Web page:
"I am sorry but you are wrong here. This is off topic but it should be clarified. A basic movement consists of a gear works, escapement, balance wheel and keyless works. These are the basics it needs in order to carry out its purpose of showing the time. Anything added on top of it is a complication. If you will ever assemble a watch you will realize the difference. You can have simple ones like the automatic winding, hacking, day, date, micro-regulator or more advanced ones like the chronograph, moon phase, perpetual calendar, repeater, turbillon, etc. Even the center seconds was considered a complication when it first appeared as it required an additional gear. About hacking, it appeared originally in military watches as synchronizing at second was critical for some activities."

You keep getting side tracked on this. First off, it's not a complication. Tourbillons, free sprung balances, etc, aren't complications either. But it doesn't matter. All movements in question (cal 9000, 2824) have hacking.

"It is not 100%. Here is a report on a 9010 that gives +20s rate. The user had to had it regulated by a watchmaker to run properly."

Awesome, so you found a single mediocre report. I'm sure I could never find one report of an ETA needing regulating. The Cal 9000's success rate here is now only like 98% +. I can also show you new Rolexes, Omegas, even JLCs that needed regulating out of the box. We should assume that 100% of those movements are bad now because one of them got beat up too much when it was being sent through FedEx.

"First, I do not generalize. I just compare movements available in watches within the same price range based solely on official ratings and on my personal experience."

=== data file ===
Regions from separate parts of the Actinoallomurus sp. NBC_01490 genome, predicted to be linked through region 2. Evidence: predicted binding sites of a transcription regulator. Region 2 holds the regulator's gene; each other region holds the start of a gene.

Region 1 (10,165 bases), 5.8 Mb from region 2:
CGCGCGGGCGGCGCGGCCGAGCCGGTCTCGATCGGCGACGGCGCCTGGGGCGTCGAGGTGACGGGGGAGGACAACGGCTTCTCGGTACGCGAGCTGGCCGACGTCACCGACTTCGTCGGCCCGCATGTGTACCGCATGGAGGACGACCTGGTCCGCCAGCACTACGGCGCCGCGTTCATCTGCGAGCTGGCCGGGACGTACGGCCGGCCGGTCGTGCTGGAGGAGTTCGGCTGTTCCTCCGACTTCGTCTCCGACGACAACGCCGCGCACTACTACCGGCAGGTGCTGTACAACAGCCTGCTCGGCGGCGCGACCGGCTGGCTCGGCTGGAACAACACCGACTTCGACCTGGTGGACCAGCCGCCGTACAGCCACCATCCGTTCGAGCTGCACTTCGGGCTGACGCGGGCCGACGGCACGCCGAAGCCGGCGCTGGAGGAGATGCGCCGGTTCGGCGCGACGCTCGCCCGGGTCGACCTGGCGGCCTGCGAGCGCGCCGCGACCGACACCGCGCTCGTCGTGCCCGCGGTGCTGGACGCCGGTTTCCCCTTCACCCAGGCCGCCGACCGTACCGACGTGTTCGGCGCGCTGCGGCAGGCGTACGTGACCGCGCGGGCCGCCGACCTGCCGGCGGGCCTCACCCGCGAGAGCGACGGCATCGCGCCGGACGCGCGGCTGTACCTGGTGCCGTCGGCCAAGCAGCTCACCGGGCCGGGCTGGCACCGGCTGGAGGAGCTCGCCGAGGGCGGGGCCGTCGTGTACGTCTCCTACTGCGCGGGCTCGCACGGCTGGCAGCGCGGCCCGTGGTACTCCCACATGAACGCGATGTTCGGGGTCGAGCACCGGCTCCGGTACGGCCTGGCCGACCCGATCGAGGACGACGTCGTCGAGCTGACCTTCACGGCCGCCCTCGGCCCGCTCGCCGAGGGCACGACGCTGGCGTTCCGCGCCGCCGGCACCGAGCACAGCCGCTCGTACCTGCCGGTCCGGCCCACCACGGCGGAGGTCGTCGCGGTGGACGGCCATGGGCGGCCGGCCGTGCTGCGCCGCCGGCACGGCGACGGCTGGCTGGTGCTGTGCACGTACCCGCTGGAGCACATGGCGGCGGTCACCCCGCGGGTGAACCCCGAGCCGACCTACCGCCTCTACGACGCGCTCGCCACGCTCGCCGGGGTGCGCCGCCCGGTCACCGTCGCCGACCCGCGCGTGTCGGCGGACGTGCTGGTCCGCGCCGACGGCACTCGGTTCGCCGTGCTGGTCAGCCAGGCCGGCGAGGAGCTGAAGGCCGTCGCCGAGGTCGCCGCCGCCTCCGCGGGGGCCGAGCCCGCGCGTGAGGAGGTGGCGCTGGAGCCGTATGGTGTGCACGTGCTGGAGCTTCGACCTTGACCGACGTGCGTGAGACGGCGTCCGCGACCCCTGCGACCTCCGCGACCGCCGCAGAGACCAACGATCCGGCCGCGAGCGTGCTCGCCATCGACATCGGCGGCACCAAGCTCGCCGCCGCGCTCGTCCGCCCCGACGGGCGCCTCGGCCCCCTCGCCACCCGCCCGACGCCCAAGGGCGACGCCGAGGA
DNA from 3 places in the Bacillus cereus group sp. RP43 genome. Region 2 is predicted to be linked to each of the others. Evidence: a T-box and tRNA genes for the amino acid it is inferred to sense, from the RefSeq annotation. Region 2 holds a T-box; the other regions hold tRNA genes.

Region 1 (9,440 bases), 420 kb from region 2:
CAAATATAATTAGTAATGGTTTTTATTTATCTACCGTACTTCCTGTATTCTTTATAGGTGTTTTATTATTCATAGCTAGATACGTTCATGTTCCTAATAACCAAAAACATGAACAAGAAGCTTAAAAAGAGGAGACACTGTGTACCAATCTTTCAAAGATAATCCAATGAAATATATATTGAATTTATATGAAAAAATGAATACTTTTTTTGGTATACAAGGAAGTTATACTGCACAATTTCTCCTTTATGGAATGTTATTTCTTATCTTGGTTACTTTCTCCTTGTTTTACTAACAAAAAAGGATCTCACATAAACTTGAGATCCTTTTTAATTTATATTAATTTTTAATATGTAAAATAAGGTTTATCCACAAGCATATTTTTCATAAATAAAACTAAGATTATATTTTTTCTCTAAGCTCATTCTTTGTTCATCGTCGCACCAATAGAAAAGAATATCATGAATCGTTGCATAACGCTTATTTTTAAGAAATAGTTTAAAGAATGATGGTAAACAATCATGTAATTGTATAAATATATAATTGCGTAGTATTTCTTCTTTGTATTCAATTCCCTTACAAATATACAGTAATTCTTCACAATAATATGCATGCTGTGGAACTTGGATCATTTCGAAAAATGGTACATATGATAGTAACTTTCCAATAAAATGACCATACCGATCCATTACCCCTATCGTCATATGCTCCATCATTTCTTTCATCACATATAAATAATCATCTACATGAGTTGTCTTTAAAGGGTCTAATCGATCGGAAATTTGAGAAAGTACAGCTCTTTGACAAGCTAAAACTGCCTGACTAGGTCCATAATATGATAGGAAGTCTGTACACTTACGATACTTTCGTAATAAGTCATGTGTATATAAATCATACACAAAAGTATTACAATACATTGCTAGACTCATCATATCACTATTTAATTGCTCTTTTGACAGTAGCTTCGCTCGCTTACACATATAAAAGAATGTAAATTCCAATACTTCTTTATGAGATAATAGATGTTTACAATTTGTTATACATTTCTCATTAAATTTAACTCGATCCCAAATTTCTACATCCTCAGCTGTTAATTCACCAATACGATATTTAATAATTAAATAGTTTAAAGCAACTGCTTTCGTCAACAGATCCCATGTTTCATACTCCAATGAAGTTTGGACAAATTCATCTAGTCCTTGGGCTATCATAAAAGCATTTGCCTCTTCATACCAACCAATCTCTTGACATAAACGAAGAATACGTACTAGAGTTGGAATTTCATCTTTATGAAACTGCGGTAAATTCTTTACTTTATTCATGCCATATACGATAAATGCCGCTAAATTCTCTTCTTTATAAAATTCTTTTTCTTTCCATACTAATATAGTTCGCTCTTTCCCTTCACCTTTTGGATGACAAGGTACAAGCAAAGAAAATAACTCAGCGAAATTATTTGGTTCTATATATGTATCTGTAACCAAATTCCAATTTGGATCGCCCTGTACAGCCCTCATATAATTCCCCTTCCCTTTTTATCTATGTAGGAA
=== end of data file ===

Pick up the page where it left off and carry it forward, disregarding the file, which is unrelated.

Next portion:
The 6R15 has nothing at all to do with the Cal. 9000. You cannot learn anything about the Cal. 9000 from it. They have nothing in common. Not even a screw. Your attempts to extrapolate the performance of the Cal 9000 from the 6R15 are about as likely to be successful as me trying to get performance data about a 3135 from an 8500. They are, after all, from the same country, so we can assume they're basically identical, right?

"Second, let's not compare apples with oranges. Cal 0910, although shares the basic design with 9015 is a completely different breed as it is highly refined, has different balance wheel, micro-regulator and it is perhaps adjusted manually to several positions. The same goes for Seiko 9S. These are much more expensive calibers. If you want, you can compare them with a 2824-2 Chronometer but not with Standard. I have no comment to make on this category as I do not have experience with any of them."

The Cal 0910 doesn't share the basic design. It's a unique calibre with different dimensions. My point is that you keep whining about how Citizen didn't give you a specific kind of regulator, I say they DO give you that regulator if you want it, and then you complain that it's not on every movement they make. And you still don't understand how it works and why it is so that if you spend a proper amount of time adjusting a regulated watch, you can achieve identical results with or without a micro regulator.

"Similarly I am not going to give more credit to 9015 if the official rating is -10/+30."